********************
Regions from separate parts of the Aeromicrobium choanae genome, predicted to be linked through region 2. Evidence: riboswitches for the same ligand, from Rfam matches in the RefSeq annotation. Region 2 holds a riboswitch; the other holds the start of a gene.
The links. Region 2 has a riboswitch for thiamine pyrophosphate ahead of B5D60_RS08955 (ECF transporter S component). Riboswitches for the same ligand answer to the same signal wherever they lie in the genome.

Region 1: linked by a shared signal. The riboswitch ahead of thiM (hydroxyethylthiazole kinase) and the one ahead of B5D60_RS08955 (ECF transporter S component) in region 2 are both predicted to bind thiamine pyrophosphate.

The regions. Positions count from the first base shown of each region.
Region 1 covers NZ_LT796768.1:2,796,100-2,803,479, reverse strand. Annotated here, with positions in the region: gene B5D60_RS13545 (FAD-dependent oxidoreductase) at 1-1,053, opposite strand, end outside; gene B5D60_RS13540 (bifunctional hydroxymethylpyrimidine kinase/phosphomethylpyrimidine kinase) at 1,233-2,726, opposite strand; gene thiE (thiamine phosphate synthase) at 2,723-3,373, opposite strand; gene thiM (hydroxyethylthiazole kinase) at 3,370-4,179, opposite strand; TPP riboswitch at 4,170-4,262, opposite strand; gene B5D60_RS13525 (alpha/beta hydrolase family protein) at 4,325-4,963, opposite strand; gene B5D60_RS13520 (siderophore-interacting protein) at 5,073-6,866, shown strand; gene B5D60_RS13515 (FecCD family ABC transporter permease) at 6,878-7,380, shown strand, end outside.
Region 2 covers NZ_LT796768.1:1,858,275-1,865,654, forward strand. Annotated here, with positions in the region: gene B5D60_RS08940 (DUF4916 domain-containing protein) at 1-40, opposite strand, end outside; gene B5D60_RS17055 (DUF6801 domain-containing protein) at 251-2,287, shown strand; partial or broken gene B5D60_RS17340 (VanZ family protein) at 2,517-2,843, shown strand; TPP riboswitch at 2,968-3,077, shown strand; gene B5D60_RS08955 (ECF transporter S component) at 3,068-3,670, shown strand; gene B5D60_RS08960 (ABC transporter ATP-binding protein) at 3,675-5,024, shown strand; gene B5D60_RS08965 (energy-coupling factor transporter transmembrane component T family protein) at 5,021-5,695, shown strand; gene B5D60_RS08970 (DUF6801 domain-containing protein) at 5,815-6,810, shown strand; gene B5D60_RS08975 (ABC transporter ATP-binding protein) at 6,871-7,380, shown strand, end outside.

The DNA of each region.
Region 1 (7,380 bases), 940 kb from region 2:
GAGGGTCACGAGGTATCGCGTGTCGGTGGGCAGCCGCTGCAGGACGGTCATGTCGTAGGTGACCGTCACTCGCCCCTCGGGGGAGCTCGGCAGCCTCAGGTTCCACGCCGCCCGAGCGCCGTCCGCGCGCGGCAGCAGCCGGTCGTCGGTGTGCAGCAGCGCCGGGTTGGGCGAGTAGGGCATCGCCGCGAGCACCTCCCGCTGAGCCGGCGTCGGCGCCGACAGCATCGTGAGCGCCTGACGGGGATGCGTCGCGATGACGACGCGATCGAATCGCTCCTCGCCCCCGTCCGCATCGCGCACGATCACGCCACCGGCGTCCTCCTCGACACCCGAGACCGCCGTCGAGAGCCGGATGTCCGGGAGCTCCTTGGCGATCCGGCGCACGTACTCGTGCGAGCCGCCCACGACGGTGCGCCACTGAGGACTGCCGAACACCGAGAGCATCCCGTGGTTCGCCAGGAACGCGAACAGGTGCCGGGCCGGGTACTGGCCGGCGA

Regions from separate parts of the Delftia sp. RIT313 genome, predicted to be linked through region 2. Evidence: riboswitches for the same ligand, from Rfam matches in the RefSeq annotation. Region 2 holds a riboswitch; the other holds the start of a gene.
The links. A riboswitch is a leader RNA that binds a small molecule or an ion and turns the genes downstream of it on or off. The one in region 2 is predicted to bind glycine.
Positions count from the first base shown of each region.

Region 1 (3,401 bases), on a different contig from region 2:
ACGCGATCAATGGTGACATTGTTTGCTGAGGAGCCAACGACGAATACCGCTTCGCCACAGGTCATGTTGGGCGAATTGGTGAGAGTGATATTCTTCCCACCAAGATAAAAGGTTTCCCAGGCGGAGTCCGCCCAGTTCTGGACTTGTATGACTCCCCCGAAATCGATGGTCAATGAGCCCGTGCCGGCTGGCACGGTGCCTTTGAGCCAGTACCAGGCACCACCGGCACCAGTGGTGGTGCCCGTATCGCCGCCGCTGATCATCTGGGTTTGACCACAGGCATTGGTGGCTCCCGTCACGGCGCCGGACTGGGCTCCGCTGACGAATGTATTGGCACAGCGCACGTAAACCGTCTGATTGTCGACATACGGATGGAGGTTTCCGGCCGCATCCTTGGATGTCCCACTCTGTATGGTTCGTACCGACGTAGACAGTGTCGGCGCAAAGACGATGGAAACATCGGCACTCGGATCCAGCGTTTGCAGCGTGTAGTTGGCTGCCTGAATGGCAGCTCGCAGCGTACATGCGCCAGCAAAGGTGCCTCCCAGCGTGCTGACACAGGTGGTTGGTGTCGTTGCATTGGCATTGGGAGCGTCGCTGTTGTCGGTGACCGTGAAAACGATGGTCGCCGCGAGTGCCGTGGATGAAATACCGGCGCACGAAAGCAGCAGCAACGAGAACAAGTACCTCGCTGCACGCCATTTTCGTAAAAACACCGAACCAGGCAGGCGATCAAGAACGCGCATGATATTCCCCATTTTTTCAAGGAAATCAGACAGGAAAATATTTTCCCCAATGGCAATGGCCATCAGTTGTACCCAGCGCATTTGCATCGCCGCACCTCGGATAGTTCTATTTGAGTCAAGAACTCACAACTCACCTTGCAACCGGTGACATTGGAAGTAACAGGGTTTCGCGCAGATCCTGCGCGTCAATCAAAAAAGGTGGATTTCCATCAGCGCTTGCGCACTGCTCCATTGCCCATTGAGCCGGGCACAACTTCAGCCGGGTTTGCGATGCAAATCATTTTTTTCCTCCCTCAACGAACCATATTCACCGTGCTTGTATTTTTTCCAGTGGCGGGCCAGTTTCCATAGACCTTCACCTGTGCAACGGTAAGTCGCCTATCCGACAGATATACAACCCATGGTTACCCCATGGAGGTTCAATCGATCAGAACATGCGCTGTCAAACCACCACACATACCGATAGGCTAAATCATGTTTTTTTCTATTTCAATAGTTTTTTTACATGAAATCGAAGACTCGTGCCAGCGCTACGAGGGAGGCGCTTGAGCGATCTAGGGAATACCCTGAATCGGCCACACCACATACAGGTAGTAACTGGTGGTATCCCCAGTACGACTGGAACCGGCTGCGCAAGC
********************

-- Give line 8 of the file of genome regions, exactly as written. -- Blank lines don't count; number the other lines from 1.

Region 1 (7,380 bases), 940 kb from region 2: